When They Call You a Terrorist

Patrisse Cullors

Black Lives Matter co-founder Patrisse Cullors in conversation with Warren Wilson professor and author Rima Vesely-Flad.

Leaders of the Black Lives Matter movement have been called terrorists, a threat to America. But in truth, they are loving women whose life experiences have led them to seek justice for those victimized by the powerful.

Cullors’s poetic memoir and reflection on humanity, When They Call You a Terrorist: A Black Lives Matter Memoir, co-written with award-winning author and journalist asha bandele, asks us to remember that protest in the interest of the most vulnerable comes from love.

When They Call You a Terrorist takes an intimate look at Cullors’s time growing up in Van Nuys, California, surrounded by a devoted family and supportive friends, and weaves her experiences into the larger picture of how predominantly Black and Latino neighborhoods are under constant systemic attack. From an unrelenting and hostile police presence, to disproportionate punitive action, to lack of basic social and medical services, Cullors and bandele show how lack of personal security and dignity makes daily life an act of survival.

Patrisse Cullors is an artist, organizer, and freedom fighter from Los Angeles, CA. She is also a performance artist, Fulbright scholar, popular public speaker, and an NAACP History Maker.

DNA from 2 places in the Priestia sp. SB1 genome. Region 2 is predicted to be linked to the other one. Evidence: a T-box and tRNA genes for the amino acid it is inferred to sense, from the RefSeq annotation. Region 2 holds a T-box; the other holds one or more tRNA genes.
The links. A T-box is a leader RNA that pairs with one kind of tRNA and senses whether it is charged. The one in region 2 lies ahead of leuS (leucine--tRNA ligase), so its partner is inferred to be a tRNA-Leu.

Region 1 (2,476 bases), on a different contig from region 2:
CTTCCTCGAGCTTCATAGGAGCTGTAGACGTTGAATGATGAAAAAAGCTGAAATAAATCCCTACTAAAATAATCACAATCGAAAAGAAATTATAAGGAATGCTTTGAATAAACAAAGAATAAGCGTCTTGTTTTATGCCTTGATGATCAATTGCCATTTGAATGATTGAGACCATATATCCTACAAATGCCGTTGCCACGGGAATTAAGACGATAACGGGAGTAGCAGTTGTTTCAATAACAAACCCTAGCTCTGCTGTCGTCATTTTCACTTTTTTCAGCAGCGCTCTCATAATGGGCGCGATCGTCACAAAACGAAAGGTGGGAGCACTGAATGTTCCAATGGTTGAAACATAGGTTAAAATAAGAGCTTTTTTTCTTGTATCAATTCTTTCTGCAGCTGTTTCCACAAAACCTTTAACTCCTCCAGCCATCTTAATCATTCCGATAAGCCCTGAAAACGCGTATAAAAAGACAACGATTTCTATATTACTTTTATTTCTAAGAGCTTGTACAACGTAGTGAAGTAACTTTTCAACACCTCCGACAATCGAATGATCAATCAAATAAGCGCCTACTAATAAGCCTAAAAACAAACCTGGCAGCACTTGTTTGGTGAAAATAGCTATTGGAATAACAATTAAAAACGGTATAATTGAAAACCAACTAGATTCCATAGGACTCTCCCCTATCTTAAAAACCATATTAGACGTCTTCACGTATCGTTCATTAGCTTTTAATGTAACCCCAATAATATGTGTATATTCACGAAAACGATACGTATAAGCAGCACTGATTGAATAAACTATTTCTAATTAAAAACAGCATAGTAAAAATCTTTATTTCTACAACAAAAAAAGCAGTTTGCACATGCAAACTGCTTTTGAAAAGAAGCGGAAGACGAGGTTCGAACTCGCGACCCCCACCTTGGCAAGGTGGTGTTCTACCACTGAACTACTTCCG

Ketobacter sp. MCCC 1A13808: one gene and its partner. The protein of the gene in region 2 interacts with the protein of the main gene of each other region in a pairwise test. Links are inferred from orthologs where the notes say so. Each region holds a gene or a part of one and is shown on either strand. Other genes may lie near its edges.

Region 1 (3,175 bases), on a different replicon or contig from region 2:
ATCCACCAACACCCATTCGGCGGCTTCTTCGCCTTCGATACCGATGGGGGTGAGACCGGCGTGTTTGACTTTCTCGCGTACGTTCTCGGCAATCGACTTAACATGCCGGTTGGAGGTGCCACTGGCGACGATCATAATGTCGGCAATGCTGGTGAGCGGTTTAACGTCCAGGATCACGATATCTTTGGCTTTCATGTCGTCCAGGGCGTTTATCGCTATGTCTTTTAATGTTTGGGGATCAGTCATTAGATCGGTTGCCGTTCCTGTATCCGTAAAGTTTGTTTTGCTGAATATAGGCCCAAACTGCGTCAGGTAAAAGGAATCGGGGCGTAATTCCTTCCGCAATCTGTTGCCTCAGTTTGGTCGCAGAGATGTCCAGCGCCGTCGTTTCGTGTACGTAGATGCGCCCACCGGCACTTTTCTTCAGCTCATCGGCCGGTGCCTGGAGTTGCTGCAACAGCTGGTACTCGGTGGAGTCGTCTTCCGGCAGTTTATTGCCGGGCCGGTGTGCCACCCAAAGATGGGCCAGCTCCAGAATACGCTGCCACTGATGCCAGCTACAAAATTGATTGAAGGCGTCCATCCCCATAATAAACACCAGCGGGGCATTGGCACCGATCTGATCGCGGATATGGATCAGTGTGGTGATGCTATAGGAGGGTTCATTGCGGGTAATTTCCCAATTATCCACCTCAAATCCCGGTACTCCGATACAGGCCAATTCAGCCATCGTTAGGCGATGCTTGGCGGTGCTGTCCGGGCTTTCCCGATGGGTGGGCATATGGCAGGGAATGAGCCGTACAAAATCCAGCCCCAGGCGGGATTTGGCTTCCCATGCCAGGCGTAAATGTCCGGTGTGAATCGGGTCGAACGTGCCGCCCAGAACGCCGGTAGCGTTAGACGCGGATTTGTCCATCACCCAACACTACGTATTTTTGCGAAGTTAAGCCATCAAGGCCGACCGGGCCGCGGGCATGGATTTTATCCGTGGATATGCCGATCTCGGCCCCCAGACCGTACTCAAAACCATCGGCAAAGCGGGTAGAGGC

Rima L. Vesely-Flad is professor and chair of religious studies and director of peace and justice studies at Warren Wilson College. She holds a Ph.D. in social ethics from Union Theological Seminary and was the founder of Interfaith Coalition of Advocates for Reentry and Employment (ICARE) in New York State.

In her book, Racial Purity And Dangerous Bodies: Moral Pollution, Black Lives, and the Struggle for Justice, Vesely-Flad examines the religious and philosophical constructs of the black body in U.S. society, examining racialized ideas about purity and pollution as they have developed historically and as they are institutionalized today in racially disproportionate policing and mass incarceration.

The reading and discussion takes place Friday, January 19, 2018 from 6-8 p.m. at the Rainbow Community Center, 60 State Street in Asheville. $10 tickets available at Malaprops bookstore. Ticket is as a coupon toward the purchase of either author’s book. Please call the store if you would like to buy the book and the ticket at the same time. Malaprop’s Bookstore/Cafe, 55 Haywood Street in Asheville. Call (828) 254-6734 or visit malaprops.com.


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